Competence and certification crucial to industry
An institute that helps meet demand and for certified engineers
Demand for qualified engineers in the energy industry continues to meet new challenges, developing the knowledge and expertise is crucial
The oil and gas industry is changing rapidly to meet demand in the 21st century. New technology, practices and principles are shaping the way owners and operators explore for and produce energy.
The evolution of this industry has also brought about the need for stronger knowledge transfers and more advanced training, especially throughout the many stages of an energy engineer’s career.
To communicate knowledge is to share it, and it is only through communication that the industry’s challenges can be tackled and its problems solved.
With the competitive nature of the sector, it is not always easy to create a forum in which industry specialists and experts can actually share their knowledge freely.
Enter the Energy Institute, a professional membership body for the energy industry, which supports over 15,000 individuals and an additional 250 companies worldwide.
By providing learning and networking opportunities to professionals in the energy industry, the Energy Institute is able to spread best knowledge and practice across the industry.
“The Energy Institute is about professional development and the development of good practice, we’re there to support individuals who work in the energy sector,” says Martin Maeso, technical director of the Energy Institute.
It serves as a forum through which actors within the industry can tap into a wealth of resources which includes, workshops, training seminars and an ever-increasing archive to better understand the complex sector they work in.
Not only does the institute serve to share information between experts, but it also acts as a medium between regulators and industry as well.
Primarily supported by the industry itself, companies such as BP, Shell, Saudi Aramco, Total and Conoco Phillips use the Energy Institute as a means of working with regulators to create standards that are effective and reasonable.
“All these companies have certain standards that they like to maintain to operate in the same way throughout the world, and we try to act as an honest broker, to link the regulators to the industry and to produce guidance that the industry can follow, knowing that the regulators are comfortable and happy with that guidance,” explains Maeso.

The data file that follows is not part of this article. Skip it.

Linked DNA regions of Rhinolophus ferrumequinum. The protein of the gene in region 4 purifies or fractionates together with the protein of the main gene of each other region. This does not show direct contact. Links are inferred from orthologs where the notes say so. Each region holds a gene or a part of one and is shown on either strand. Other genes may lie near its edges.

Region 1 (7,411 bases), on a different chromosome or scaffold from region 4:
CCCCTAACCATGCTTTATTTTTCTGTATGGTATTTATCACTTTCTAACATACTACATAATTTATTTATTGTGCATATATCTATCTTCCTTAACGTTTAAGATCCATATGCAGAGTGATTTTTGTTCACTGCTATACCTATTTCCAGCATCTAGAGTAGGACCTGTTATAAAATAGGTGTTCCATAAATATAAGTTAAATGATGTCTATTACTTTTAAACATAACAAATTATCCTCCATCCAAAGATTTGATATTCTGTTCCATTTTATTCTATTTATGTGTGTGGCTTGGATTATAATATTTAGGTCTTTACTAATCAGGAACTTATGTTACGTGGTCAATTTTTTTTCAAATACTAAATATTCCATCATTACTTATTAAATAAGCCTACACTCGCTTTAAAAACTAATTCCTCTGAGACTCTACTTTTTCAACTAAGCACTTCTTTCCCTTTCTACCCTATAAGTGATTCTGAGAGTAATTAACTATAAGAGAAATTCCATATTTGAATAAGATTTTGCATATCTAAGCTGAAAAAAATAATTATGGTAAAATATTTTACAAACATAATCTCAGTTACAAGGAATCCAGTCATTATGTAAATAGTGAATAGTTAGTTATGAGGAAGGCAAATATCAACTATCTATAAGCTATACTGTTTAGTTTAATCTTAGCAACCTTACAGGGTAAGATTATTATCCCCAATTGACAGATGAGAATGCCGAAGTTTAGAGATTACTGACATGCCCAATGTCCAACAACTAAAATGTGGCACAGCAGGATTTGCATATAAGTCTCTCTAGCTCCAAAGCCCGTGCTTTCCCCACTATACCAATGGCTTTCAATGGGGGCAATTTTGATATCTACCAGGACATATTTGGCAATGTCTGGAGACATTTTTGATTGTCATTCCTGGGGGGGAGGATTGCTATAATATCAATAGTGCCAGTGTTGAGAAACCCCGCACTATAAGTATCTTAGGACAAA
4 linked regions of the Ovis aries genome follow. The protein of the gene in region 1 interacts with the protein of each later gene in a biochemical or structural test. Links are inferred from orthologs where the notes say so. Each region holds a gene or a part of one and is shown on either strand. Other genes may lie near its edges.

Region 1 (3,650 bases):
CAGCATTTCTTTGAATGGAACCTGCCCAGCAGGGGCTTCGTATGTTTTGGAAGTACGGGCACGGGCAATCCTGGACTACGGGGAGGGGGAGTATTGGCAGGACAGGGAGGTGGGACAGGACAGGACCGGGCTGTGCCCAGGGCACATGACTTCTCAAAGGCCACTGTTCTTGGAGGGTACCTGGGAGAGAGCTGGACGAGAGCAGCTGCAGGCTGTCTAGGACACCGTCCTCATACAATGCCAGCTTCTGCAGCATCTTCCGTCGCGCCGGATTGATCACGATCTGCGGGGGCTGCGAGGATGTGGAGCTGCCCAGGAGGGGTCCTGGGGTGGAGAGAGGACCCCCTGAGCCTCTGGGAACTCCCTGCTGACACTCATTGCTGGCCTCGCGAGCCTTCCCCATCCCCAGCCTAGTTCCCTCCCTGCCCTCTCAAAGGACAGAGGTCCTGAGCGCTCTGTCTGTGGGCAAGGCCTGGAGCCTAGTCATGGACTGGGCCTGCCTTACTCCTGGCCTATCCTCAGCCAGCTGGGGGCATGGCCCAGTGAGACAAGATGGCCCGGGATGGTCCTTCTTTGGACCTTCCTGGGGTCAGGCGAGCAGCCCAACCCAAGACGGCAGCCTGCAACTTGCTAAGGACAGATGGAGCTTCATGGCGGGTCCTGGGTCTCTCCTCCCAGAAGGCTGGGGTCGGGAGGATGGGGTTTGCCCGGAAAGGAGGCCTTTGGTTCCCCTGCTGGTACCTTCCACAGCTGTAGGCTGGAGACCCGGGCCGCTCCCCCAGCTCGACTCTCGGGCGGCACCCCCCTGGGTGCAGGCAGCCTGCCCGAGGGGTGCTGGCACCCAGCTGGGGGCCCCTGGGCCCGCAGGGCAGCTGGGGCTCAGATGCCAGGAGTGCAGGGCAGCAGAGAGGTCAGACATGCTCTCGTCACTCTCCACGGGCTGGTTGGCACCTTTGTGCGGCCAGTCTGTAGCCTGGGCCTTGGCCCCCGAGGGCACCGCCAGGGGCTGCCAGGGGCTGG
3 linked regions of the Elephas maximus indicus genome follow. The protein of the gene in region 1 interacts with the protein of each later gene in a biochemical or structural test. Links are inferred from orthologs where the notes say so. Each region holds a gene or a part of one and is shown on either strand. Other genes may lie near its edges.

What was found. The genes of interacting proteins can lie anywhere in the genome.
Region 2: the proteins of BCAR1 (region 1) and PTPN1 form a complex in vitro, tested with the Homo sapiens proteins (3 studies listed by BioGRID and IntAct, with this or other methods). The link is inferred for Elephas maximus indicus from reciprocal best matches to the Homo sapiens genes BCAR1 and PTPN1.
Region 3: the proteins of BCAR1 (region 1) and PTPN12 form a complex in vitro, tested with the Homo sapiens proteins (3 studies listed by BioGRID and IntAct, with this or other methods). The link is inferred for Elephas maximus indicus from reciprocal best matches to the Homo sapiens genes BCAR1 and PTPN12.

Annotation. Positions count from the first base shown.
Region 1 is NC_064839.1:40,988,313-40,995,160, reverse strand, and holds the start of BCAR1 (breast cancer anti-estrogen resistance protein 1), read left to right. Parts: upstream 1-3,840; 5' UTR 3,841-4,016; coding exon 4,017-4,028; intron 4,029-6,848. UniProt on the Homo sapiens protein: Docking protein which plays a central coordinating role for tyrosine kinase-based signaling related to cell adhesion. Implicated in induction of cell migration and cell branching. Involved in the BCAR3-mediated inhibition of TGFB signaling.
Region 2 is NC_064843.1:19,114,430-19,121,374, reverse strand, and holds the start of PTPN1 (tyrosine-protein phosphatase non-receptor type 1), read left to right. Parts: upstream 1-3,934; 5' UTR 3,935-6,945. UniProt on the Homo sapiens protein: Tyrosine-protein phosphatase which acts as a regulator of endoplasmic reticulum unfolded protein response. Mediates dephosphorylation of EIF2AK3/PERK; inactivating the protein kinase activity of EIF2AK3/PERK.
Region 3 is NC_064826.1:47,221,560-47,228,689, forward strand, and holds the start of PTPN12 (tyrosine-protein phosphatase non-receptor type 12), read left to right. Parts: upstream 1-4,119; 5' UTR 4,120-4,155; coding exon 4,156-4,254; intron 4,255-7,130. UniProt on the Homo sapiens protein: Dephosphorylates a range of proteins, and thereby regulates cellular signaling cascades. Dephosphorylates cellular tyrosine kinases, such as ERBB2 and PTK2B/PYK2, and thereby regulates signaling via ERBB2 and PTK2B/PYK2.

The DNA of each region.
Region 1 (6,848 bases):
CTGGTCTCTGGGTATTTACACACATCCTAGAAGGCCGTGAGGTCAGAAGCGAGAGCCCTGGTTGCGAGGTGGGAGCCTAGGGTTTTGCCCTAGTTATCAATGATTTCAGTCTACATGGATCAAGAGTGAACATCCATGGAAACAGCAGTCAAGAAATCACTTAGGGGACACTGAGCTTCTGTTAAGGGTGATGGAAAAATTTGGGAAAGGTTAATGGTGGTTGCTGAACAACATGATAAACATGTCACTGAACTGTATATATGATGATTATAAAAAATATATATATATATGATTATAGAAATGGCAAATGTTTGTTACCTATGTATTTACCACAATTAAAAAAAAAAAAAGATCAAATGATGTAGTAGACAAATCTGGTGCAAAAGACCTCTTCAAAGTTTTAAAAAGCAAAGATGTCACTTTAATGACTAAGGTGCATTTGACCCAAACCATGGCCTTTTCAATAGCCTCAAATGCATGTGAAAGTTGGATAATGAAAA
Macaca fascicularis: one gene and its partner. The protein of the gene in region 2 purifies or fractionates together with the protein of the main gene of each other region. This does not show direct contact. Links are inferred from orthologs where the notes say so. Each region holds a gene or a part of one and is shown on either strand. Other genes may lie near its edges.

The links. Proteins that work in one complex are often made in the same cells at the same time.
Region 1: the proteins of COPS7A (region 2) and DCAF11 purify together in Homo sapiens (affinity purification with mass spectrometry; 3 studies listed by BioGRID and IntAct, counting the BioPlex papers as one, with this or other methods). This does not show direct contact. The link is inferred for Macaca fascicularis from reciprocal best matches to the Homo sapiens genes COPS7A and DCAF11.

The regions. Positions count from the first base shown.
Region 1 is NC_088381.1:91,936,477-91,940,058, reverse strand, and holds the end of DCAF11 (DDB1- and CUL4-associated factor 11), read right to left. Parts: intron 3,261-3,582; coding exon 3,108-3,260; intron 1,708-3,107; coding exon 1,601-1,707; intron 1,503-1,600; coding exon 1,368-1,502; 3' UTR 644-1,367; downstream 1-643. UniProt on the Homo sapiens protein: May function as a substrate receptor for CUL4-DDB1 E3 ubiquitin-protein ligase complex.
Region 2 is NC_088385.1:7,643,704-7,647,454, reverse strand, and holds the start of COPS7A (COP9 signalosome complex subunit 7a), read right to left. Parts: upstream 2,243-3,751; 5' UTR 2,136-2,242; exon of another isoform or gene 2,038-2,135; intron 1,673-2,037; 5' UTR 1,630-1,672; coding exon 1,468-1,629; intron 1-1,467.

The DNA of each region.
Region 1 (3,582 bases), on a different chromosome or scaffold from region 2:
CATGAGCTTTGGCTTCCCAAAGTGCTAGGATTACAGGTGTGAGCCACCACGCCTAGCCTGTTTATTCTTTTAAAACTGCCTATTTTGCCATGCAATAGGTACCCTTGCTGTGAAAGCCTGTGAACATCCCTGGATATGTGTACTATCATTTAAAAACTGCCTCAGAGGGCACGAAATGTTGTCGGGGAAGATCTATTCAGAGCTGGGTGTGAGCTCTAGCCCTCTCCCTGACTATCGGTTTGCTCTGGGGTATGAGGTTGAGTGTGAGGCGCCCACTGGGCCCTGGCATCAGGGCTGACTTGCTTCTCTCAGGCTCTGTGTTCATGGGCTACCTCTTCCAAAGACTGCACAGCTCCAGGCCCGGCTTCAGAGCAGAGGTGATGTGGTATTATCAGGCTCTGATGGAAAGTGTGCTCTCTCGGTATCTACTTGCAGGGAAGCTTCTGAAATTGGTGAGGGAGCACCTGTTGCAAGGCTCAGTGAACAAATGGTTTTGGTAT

The Energy Institute’s close ties with the regulators and industry also allows it to be more responsive to their needs.
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“The institute has an annual programme of research, our member companies collaborate through our work groups to identify the issues they need to address, the problems they’ve seen or the gaps they have, and they can work on these collaboratively,” says Maria Blakley, business development manager for the Energy Institute’s Middle East division.
But the Energy Institute is careful to maintain its independence from the companies it works with by reminding them that its independence, is its asset.
“They know that when they come and sit on our committees and our technical programmes, they aren’t there to lobby or push commercial issues, but as technical experts who want to maintain industry best practice and guidelines,” says Maeso.
Investments are normally driven by numbers, quantifiably returns. Naturally this can be difficult for an organization that only offers knowledge, but Blakley believes that while it can be difficult to evaluate the benefits of joining a professional organization, the return on investment is tremendous.
“Much of what we do can’t be valued, because you don’t quite know exactly what it has prevented and what it hasn’t prevented, but a lot of what we do you can quantify,” says Blakley. “Our guidance has led to efficiency improvements, or a more cost effective approach to regulation.”
But the most important service which the Energy Institute has to offer is the chartering of engineers.
The institute is licensed by the Engineering Council (UK) to offer Chartered, Incorporated and Engineering Technician status to engineers, thus helping to ensure the constant supply of well trained and capable engineers for the oil and gas sector.
Applicants go through a rigorous process in which their credentials, education and experience are judged in order to assess whether they can qualify as engineers.
“It’s like when you build a building, and the building falls down. You have to ask whether it was to do with an incompetent engineer or if it was an act of god.
If that building was built by someone who is a chartered engineer, then it means that the building was built to the best that it could possibly have been built at the time it was built,” says Maeso.
“But if you don’t have that certification, then there can be all sorts of problems.”